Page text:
Cuba underwent a transformation from an area that was not involved economically to a place where growth was visible. Cuba became a major sugar producer in the world and prosperity replaced poverty (“History of Cuba”). Through this time of success, Cuba took a move toward independence. Its military became strengthened though with that there were tensions that arose due to the level of achievement. The Platt Amendment named after Orville H. Platt was invoked and stipulated the right of the United States to intervene in Cuba’s internal affairs and to lease an area for a naval base in Cuba which weakened Cuba’s growth as a nation and made Cuba become more dependent on its surrounding neighbors as a source of support (“History of Cuba”).
The embargo also falls short in terms of having an achievable goal, since many of the requests that embargo legislation calls for are simply not within the ability of the Cuban state. By examining the sanctions and their economic, political, and humanitarian affect on both the Us and Cuba a strong case can be made for a revision of US policy. US policy towards Cuba and the government of Fidel Castro has, since the 1960’s, been a policy based on the objectives of removing Castro, instituting a democratic system, and gaining reparations for confiscated US holdings. The initial sanctions were instituted because the US considered the close proximity of a communist state to be a national security threat, and also because Castro’s regime confiscated US holdings, and thus US control, on the island. By enacting a policy that unilaterally cut Cuba off from economic and political contact with the US, the US felt that it could force Castro from power.
He wanted to know how the US would be perceived, what the costs were, and how quickly we would see results from each of the options. John F. Kennedy would be an example of the Inquiry Approach. On Day four of the EXCOMM talks a majority decision was reached. There were still dissenters and they remained that way. John F. Kennedy liked the idea of the blockade because it provided Cuba with a way out of the crisis.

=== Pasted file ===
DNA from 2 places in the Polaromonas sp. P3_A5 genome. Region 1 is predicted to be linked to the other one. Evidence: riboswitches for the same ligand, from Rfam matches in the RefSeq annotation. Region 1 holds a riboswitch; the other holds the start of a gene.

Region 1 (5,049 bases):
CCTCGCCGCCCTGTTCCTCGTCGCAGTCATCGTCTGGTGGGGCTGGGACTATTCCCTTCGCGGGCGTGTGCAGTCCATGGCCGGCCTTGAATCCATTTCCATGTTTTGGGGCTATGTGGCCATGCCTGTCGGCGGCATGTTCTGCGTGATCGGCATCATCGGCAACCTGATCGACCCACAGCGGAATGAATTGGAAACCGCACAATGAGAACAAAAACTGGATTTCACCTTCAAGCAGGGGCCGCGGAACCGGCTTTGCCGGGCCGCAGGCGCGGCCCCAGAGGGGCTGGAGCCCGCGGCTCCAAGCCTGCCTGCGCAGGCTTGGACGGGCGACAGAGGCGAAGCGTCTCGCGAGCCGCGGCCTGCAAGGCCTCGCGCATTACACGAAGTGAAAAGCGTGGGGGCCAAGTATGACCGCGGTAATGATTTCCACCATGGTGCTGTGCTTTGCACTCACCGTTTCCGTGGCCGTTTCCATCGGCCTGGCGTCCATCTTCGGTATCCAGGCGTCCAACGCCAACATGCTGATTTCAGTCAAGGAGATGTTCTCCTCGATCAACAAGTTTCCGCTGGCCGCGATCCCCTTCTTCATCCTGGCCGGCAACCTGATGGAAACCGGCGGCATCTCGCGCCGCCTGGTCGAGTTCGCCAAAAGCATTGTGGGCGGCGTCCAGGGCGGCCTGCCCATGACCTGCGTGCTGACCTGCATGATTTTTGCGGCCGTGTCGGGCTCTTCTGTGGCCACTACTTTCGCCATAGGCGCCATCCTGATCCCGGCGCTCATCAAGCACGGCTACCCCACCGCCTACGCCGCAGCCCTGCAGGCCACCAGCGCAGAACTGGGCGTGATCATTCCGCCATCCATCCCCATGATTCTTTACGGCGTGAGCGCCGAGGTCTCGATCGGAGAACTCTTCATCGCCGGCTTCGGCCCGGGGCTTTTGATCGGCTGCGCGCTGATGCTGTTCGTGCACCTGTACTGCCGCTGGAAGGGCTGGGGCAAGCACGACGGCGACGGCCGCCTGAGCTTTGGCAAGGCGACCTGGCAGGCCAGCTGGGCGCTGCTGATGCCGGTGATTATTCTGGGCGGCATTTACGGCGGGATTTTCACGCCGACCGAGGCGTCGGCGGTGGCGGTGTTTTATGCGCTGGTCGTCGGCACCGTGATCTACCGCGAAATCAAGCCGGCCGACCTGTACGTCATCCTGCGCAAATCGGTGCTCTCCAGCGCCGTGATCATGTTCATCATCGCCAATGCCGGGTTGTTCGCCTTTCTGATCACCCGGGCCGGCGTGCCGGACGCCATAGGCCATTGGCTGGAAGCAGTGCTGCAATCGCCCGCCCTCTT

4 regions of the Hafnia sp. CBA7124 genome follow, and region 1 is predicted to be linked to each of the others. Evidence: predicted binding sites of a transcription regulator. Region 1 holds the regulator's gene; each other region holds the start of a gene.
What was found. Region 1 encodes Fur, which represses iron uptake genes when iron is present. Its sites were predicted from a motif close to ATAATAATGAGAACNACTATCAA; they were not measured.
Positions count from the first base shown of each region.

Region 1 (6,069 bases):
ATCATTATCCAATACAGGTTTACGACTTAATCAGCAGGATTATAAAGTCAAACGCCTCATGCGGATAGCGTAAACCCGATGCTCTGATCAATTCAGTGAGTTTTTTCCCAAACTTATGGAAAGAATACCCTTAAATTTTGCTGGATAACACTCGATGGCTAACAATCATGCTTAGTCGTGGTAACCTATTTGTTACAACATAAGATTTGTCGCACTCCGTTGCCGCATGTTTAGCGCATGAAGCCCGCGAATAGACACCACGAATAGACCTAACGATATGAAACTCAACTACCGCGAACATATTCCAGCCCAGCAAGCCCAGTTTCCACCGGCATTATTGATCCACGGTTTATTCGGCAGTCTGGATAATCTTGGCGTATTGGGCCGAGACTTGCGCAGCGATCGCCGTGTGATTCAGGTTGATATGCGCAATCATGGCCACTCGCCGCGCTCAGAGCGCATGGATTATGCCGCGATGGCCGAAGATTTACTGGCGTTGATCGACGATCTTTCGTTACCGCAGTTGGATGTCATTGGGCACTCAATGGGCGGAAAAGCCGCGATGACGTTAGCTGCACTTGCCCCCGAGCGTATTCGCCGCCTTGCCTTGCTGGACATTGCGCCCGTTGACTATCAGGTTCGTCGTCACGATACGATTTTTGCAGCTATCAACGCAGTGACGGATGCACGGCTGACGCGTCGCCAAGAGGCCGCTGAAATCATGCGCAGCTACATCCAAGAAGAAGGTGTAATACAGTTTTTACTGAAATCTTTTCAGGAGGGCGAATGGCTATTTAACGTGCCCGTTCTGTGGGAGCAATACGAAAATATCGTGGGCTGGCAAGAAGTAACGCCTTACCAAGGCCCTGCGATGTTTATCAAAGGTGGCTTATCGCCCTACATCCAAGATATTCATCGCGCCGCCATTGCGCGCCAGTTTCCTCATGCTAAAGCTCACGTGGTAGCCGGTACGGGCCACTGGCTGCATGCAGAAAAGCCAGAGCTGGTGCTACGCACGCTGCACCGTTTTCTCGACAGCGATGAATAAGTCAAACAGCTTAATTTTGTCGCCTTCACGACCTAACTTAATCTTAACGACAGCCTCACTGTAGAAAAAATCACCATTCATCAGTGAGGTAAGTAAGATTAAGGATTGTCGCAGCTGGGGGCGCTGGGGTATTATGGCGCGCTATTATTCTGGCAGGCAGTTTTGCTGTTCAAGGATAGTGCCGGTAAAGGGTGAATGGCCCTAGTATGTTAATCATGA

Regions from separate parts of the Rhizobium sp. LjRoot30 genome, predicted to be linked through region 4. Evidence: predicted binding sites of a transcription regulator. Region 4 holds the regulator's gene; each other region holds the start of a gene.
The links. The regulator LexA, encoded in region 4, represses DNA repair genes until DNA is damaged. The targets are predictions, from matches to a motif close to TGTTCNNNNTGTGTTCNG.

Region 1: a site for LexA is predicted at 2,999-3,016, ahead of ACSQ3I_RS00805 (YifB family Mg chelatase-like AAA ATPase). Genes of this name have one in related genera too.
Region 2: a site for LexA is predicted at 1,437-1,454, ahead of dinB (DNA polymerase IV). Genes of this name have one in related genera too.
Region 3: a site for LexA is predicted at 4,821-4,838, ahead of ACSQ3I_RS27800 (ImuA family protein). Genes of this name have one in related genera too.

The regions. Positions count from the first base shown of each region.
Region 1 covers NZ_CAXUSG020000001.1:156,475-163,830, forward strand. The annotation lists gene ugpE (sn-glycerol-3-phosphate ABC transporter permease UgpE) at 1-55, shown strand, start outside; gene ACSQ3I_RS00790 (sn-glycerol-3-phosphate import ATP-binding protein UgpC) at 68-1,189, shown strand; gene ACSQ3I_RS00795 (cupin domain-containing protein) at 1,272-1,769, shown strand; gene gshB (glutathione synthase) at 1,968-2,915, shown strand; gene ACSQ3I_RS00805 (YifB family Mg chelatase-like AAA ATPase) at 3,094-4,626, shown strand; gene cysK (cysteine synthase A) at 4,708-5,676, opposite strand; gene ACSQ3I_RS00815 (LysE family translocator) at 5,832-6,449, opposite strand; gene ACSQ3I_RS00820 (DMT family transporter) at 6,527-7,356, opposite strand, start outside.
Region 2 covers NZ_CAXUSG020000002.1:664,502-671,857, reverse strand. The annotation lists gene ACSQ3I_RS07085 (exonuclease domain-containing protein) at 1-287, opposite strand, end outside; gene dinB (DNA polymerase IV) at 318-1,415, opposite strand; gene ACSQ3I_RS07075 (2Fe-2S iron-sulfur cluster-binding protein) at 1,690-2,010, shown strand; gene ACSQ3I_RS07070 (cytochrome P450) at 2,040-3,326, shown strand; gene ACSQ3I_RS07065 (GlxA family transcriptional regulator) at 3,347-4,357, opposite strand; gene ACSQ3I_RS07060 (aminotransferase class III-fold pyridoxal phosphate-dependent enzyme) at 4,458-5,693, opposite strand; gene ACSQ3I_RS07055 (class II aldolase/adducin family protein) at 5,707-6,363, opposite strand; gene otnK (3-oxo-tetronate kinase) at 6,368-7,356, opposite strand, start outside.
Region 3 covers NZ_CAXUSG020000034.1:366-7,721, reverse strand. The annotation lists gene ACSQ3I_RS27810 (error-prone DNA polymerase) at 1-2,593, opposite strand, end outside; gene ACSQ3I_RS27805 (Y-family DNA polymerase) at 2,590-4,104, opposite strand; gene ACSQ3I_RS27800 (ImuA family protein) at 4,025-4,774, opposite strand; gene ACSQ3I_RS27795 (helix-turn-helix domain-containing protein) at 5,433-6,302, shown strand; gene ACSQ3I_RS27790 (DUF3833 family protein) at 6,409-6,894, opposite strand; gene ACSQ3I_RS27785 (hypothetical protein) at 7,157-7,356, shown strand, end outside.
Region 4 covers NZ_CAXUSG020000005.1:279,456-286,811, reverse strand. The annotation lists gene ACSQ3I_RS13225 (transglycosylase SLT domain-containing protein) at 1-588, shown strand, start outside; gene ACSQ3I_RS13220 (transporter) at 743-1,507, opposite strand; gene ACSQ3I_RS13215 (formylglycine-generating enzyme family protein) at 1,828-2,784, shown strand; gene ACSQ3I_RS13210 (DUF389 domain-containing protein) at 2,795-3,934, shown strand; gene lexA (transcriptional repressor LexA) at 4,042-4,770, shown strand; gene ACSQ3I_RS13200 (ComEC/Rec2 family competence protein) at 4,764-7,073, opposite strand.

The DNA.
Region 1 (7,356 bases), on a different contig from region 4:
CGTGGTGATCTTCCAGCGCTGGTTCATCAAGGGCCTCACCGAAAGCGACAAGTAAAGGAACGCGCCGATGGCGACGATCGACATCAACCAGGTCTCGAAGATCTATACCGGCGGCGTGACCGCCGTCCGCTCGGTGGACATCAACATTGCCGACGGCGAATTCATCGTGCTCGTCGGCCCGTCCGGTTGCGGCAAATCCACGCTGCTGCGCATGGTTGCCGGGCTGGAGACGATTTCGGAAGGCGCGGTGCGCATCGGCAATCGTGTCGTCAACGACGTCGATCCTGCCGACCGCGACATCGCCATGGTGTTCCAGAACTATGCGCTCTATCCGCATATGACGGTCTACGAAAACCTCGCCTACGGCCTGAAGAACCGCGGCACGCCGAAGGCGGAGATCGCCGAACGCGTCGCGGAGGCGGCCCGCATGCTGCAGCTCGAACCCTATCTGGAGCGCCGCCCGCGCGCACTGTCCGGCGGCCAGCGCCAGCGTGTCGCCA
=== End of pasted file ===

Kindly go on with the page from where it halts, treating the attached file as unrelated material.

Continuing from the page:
As Presidents have increasingly linked foreign policy with trade on the bi-partisan level, we can expect to see a continuation of this trend. Second, Time. The Cold War is over and slowly the wounds are disappearing. No longer does Cuba represent an ideological or military threat to the U.S.. Embargoes are implemented and maintained in countries that fear military attack. With Castro's dwindling resources and increasingly smaller number of soldiers, it is fair to say that Cuba represents no threat to the U.S.. Another function of time can be witnessed in the population of Miami, were the majority of Cubans are now American born.
Cuba should demonstrate a willing to negotiate with the United States by softening some of it’s laws. From my personal experiences, the Cuba embargo has affected the country’s progress greatly because of it’s tight importing laws against the United States. A powerful economic powerhouse like the United states would greatly improve the political and economic progress of Cuba by providing more resources and pressuring the Cuban Communist Party to change it’s laws.
Since Cuba's independence the USA had an overwhelming presence in the political forum by instating national policy, supporting certain candidates, and instating their own advisors to Cuba. With the Platt Amendment the United States stripped Cuba of its power to create foreign policy because any decision required US approval. According to Skidmore and Smith, the USA saw nothing contradictory in controlling Cuba even after its independence. Rather the USA justified such action by ethnocentrically doubting Cuba's ability to govern itself. As the USA's doubts grew so did their control on Cuba's politics.